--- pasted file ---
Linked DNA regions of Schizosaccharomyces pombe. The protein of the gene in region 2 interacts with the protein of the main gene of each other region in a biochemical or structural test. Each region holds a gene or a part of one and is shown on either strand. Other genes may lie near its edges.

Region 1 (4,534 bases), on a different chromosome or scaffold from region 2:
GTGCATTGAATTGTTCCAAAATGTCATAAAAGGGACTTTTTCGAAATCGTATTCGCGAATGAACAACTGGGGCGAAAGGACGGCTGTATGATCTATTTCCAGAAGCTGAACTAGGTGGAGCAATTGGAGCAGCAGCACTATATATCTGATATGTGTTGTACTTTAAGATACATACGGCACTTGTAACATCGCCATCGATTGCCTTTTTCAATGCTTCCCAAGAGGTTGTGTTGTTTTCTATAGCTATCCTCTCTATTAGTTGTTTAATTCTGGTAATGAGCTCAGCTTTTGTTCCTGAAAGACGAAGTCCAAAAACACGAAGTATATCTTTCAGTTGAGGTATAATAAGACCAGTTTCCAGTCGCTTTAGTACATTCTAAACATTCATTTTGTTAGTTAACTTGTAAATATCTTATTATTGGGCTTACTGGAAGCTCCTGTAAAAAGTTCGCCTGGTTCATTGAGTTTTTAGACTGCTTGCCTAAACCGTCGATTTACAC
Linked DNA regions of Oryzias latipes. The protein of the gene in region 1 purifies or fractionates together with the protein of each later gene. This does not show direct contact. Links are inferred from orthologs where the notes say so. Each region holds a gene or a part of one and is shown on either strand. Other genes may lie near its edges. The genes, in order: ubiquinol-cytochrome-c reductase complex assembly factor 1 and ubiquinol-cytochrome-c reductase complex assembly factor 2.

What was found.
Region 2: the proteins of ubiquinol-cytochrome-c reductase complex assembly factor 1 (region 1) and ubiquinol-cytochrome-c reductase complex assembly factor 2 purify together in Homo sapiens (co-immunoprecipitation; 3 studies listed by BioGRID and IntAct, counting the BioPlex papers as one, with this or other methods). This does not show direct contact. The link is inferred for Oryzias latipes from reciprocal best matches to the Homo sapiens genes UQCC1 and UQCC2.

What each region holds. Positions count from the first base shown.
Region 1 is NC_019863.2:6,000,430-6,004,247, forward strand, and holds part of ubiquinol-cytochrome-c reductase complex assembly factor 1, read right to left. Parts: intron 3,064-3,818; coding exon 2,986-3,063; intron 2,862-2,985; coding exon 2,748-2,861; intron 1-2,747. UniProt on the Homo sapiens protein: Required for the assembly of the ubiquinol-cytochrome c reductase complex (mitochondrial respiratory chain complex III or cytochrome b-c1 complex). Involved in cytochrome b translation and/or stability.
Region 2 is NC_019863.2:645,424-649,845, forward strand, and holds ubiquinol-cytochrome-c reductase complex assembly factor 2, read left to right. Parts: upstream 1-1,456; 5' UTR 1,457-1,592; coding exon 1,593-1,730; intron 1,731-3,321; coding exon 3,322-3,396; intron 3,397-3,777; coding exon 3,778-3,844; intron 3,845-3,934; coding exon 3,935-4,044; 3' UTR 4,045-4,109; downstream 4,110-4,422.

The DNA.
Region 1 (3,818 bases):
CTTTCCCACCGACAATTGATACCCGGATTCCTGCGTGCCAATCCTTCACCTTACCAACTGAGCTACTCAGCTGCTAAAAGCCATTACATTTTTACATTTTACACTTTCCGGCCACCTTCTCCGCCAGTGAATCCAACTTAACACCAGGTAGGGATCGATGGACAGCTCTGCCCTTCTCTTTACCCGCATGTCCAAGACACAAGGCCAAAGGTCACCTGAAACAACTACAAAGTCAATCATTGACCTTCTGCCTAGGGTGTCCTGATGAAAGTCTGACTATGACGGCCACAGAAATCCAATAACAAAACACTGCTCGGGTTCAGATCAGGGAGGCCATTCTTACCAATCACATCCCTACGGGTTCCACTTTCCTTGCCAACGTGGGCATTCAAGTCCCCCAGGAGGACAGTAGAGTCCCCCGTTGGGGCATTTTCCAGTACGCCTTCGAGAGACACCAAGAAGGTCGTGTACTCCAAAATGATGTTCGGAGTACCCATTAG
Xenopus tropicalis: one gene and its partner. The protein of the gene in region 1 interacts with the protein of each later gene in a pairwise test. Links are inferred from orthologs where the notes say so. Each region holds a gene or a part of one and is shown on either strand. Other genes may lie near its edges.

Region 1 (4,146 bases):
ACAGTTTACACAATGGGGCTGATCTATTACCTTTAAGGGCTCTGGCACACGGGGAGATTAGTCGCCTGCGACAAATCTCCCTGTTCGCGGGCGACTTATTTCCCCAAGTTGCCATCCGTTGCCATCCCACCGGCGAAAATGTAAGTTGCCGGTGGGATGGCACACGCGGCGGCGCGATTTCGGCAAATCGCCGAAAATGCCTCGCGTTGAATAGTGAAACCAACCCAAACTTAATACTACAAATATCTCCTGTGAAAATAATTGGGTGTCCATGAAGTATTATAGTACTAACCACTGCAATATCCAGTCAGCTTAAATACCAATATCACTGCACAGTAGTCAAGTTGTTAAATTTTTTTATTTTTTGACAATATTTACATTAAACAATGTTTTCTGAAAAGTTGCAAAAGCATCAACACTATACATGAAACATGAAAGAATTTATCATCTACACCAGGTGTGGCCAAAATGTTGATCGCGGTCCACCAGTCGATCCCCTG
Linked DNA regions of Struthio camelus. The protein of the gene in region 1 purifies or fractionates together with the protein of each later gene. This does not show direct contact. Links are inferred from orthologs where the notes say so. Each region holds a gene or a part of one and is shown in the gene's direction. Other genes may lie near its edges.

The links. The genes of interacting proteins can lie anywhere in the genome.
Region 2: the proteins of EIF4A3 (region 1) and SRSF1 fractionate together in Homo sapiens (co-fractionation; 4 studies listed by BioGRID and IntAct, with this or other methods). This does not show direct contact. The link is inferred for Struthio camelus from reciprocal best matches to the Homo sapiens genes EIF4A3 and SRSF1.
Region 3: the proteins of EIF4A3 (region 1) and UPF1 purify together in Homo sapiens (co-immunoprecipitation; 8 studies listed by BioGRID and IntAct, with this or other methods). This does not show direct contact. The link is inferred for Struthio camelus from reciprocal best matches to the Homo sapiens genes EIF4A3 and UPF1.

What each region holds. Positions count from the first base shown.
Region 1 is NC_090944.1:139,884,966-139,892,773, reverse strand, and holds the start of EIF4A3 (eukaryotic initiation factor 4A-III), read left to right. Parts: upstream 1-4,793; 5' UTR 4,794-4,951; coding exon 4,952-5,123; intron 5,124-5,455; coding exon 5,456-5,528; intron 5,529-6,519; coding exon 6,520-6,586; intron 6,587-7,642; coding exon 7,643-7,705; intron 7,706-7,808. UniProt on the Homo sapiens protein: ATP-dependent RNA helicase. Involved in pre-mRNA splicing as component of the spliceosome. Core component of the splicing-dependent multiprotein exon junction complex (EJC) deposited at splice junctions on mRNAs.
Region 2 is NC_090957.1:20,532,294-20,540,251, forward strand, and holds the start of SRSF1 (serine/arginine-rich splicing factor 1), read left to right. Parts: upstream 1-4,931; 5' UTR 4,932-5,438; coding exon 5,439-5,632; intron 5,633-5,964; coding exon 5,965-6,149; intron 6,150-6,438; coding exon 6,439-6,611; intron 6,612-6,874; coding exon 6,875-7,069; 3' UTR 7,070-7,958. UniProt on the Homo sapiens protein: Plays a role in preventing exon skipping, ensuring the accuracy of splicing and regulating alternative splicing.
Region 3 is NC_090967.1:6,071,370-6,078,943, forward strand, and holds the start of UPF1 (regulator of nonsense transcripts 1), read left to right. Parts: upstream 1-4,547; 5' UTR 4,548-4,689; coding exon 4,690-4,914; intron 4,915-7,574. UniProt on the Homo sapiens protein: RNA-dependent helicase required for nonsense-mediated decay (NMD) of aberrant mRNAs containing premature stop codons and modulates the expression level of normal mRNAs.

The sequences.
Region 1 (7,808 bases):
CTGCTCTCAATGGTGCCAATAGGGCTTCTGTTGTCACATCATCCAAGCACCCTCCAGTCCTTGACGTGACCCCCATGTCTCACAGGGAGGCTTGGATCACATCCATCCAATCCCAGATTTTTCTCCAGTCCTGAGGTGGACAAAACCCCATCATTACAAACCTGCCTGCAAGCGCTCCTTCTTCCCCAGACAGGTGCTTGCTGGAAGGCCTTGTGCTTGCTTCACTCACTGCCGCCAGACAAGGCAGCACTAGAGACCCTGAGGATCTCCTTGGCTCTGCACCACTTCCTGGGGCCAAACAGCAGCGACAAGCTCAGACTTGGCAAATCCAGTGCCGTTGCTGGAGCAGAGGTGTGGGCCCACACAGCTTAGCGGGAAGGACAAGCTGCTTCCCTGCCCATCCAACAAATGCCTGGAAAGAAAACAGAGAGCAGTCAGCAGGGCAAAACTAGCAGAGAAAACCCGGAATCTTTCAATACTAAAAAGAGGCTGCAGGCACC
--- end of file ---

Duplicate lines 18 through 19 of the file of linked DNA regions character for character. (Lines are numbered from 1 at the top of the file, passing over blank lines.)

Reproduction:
Region 2: the proteins of EIF4A3 (region 1) and SRSF1 fractionate together in Homo sapiens (co-fractionation; 4 studies listed by BioGRID and IntAct, with this or other methods). This does not show direct contact. The link is inferred for Struthio camelus from reciprocal best matches to the Homo sapiens genes EIF4A3 and SRSF1.
Region 3: the proteins of EIF4A3 (region 1) and UPF1 purify together in Homo sapiens (co-immunoprecipitation; 8 studies listed by BioGRID and IntAct, with this or other methods). This does not show direct contact. The link is inferred for Struthio camelus from reciprocal best matches to the Homo sapiens genes EIF4A3 and UPF1.